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In times of stress, there are mainly two eating patterns in which people react: some tend to eat less, some eat more (Yau & Potenza, 2013). The latter then, unfortunately, develop a desire for more salty, sweet and fatty foods, leading to negative health consequences such as weight gain (Groesz et al., 2012) which in turn may influence their mental health.

But why does this happen? What is the science behind this?

The brain controls our body functions and continuously adapts to new situations. For the survival of humans, it is essential that the brain is sufficiently energized at all times. Under stress, the brain needs more energy than under normal circumstances leading the brain to act in a selfish manner. The selfish brain theory by the German scientist Achim Peters (2011) describes the relationship between the brain’s energy requirement and food intake: according to this concept, the brain is given a priority role in the hierarchy of energy metabolism. Therefore, the brain takes care of itself first and claims the energy it needs from the body. The brain pull mechanism is the underlying instrument to request the energy needed, by limiting glucose flow into muscle and fat tissue, so that glucose is primarily available to the brain. If the body can’t provide the necessary energy immediately, the brain forces us to eat. And this results in eating the above-mentioned food. It delivers quickly available glucose to the brain.

Why do some people react to stress by eating more and others by eating less?

Stress responsiveness is thought to be related to different adaptation processes. Exposure to long term stressors may lead to an increased adaptation, reducing the ability of the brain pull mechanism to draw the energy needed directly from the body, thus producing the need to eat. Not adapting to stress and keeping your stress response high will probably lead to less eating.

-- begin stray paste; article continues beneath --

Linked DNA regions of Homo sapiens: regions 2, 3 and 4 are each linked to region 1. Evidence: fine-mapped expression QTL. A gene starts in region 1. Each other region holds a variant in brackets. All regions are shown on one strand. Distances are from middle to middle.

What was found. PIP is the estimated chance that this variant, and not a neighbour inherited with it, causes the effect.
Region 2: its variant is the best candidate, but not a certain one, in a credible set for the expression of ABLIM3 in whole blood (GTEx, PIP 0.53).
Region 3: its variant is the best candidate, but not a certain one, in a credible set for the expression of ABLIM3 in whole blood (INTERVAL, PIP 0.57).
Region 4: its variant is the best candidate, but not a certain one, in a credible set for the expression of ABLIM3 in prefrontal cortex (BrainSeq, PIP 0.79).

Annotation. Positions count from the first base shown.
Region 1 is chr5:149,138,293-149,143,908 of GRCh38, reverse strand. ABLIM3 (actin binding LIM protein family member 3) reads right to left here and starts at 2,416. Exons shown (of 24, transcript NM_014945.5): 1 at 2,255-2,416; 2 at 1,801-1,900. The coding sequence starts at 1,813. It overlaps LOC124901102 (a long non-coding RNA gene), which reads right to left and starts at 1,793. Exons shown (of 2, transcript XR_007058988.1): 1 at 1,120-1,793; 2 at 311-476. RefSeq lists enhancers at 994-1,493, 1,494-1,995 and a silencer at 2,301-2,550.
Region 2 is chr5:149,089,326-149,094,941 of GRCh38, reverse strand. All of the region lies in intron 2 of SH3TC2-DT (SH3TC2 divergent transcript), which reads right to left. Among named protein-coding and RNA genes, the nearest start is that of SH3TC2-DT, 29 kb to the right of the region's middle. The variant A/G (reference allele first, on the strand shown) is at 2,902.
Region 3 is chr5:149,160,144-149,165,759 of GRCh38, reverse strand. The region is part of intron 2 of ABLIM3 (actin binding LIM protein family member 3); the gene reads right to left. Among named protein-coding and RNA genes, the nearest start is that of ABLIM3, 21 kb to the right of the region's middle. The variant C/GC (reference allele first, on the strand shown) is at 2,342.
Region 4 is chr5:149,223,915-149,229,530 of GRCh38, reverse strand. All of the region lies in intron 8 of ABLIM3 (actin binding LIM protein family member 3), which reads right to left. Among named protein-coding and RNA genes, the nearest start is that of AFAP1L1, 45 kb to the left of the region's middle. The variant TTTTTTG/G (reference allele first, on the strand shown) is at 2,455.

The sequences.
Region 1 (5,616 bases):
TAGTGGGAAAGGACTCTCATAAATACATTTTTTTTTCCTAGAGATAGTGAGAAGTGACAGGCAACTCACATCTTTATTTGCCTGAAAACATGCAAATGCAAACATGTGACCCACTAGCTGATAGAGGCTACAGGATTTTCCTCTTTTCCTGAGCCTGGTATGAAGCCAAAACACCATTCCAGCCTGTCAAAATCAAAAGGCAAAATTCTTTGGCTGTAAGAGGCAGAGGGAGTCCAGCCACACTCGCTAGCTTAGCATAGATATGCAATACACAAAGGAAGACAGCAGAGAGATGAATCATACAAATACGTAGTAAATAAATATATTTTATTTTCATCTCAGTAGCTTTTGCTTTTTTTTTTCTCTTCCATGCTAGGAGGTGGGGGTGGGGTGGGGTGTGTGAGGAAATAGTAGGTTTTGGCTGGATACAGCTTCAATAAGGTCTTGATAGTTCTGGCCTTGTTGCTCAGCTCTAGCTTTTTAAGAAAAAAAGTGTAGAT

Why does the brain eat first?

The privileged role of the brain can be explained by the evolutionary past. In life-threatening situations, highest attention was required to react quickly. So, our body has a mechanism to keep our brain functioning: It is assigned a priority role so it can continuously fill its energy needs in order to protect us from possible dangers. It is proven that during inanition the mass of the brain remains constant compared to other organs, which lose about 40% of their mass.

So, what can help us not to eat in an unfavorable manner under stress?

Since everyday stress can hardly be avoided, it is advisable to eliminate temptations and avoid snacking, such as donuts, pizza or any kind of energy-dense foods. For example, in the office: make sure that healthy food is available and prefer fresh unprocessed food, like moderate portions of berries, bananas, nuts (walnuts, almonds), dried fruits (e.g. figs) or perhaps a non-sweetened granola bar. Nuts contain good omega 3 fatty acids and are good for your nerve cells.  When stressed, 5-6 small meals spread throughout the day help to keep the energy level constant. In the office a good lunch could be a mixed salad with chicken breast stripes. Take a break and eat mindfully. Try not to eat hastily, the loss of time spent eating will be rewarded by being able to concentrate better. Drinking lots of water or green tea and avoiding too much coffee and sugared soft drinks will help to prevent a lack of concentration. Water is a healthy way to regulate thirst and has absolutely no calories.

REFERENCES:
Groesz, L. M., McCoy, S., Carl, J., Saslow, L., Stewart, J., Adler, N. et al. (2012). What is eating you? Stress and the drive to eat. Appetite, 58(2), 717–721. https://doi.org/10.1016/j.appet.2011.11.028

Peters, A., Kubera, B., Hubold, C. & Langemann, D. (2011). The selfish brain: Stress and eating behavior. Frontiers in Neuroscience, 5, 1-11. https://doi.org/10.3389/fnins.2011.00074

Schlieper, C. A. (2010). Grundfragen der Ernährung. Hamburg: Büchner.

Yau, Yvonne H. C.; Potenza, Marc N. (2013). Stress and Eating Behaviors. Minerva Endocrinol, 38(3): 255–267. Link: https://www.ncbi.nlm.nih.gov/pubmed/24126546

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About the author

Simone Demmel, B.Sc., is studying psychology as a master at the Goethe University of Frankfurt. She currently wrote her bachelor thesis in the Eat2beNice project group at the Dept. of Psychiatry, Psychosomatic Medicine and Psychotherapy, Frankfurt, studying the reciprocal effects of stress and nutrition and the underlying mechanism of this process.

About Simone Demmel, BSc.

Simone Demmel, B.Sc., is studying psychology as a master at the Goethe University of Frankfurt. She currently wrote her bachelor thesis in the Eat2beNice project group at the Dept. of Psychiatry, Psychosomatic Medicine and Psychotherapy, Frankfurt, studying the reciprocal effects of stress and nutrition and the underlying mechanism of this process.


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